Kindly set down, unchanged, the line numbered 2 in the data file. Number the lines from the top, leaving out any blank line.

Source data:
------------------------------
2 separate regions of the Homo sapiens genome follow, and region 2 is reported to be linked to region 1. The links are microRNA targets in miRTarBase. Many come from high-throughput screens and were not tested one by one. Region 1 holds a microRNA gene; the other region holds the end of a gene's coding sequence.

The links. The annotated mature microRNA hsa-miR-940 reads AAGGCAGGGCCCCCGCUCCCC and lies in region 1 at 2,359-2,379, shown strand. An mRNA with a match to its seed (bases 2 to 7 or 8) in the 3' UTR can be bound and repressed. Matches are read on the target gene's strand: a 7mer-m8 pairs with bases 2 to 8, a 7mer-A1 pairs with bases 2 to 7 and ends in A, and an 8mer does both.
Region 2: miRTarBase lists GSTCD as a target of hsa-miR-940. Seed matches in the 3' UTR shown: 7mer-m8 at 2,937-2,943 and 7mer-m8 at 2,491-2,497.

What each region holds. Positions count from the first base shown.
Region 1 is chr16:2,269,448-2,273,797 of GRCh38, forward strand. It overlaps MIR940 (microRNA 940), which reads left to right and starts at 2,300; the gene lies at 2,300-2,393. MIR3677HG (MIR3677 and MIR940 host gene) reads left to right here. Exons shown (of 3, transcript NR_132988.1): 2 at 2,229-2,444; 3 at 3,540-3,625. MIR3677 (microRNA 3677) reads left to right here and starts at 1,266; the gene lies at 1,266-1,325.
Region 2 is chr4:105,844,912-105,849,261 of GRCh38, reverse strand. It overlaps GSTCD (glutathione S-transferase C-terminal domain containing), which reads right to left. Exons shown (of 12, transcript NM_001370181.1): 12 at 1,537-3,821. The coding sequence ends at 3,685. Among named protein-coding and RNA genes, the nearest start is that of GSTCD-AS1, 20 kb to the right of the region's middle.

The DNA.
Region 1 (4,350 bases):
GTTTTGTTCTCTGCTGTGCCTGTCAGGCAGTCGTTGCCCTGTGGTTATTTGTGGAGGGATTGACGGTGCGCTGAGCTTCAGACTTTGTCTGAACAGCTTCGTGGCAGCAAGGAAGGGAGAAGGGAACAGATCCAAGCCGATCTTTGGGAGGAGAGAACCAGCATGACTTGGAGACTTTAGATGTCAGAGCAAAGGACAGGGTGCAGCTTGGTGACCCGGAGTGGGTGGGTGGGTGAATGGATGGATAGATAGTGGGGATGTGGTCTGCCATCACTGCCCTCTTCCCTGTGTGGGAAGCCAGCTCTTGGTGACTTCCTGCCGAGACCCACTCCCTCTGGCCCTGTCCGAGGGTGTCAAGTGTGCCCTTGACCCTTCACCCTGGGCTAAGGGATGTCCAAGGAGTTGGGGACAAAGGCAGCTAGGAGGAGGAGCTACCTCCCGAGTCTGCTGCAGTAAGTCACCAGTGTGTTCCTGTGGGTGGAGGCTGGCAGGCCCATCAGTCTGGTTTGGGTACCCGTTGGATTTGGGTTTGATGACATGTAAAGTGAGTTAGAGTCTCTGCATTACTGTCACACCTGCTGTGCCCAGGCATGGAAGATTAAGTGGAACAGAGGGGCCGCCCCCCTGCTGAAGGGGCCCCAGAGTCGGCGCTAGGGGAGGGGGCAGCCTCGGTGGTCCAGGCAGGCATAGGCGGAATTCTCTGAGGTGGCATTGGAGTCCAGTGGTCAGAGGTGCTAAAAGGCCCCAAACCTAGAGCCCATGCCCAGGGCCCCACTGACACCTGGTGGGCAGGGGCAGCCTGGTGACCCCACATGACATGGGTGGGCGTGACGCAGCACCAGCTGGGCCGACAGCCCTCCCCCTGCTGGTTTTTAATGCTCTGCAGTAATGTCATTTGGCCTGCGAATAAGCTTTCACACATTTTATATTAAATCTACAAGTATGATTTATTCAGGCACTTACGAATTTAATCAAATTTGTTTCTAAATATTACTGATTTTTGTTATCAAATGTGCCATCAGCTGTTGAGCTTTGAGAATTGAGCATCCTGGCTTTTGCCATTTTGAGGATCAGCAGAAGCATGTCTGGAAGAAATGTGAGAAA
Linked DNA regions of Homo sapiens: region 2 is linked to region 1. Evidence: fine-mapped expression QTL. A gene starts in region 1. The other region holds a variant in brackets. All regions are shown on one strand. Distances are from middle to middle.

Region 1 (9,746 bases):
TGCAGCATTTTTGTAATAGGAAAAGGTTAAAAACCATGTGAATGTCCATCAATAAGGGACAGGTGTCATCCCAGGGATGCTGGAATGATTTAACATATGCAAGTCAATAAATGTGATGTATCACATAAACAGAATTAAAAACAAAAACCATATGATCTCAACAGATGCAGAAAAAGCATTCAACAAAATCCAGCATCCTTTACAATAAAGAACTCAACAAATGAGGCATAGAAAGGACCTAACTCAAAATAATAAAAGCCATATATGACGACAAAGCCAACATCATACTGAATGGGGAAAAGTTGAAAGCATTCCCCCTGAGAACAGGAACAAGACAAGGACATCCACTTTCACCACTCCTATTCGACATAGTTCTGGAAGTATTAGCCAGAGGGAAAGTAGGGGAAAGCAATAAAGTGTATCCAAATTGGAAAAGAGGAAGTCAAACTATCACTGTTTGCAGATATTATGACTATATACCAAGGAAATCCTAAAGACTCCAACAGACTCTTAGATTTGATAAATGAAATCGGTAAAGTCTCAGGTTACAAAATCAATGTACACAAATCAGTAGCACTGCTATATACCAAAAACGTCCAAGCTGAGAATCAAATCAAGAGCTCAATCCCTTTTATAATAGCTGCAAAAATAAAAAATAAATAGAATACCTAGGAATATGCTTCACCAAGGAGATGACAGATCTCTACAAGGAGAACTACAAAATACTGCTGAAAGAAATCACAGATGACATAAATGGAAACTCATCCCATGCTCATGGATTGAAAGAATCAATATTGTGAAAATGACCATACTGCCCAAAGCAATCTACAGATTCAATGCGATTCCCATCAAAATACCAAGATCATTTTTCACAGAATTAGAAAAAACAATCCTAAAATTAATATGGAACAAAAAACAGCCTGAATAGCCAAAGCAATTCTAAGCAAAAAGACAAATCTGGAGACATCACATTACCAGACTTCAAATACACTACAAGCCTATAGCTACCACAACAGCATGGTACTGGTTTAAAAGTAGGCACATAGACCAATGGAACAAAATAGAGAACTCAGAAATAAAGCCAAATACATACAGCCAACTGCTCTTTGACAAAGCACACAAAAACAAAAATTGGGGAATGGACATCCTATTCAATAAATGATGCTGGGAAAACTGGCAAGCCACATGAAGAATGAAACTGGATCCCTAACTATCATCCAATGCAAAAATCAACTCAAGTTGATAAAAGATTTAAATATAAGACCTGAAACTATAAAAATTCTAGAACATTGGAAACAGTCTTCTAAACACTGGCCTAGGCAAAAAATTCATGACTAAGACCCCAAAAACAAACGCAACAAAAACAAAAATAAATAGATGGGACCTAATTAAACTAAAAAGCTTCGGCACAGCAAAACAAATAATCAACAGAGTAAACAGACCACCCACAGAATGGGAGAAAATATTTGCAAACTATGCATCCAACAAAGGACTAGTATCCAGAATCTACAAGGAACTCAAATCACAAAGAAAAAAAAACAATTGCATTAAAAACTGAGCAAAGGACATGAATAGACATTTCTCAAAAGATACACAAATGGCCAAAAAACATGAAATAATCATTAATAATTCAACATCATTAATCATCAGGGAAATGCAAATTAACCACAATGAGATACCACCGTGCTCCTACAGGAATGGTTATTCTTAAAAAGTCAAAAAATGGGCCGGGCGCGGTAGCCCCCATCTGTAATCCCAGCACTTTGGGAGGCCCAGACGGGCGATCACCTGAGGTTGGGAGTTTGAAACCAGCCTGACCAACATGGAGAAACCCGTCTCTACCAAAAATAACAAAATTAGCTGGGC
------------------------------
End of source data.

The links. The annotated mature microRNA hsa-miR-940 reads AAGGCAGGGCCCCCGCUCCCC and lies in region 1 at 2,359-2,379, shown strand. An mRNA with a match to its seed (bases 2 to 7 or 8) in the 3' UTR can be bound and repressed. Matches are read on the target gene's strand: a 7mer-m8 pairs with bases 2 to 8, a 7mer-A1 pairs with bases 2 to 7 and ends in A, and an 8mer does both.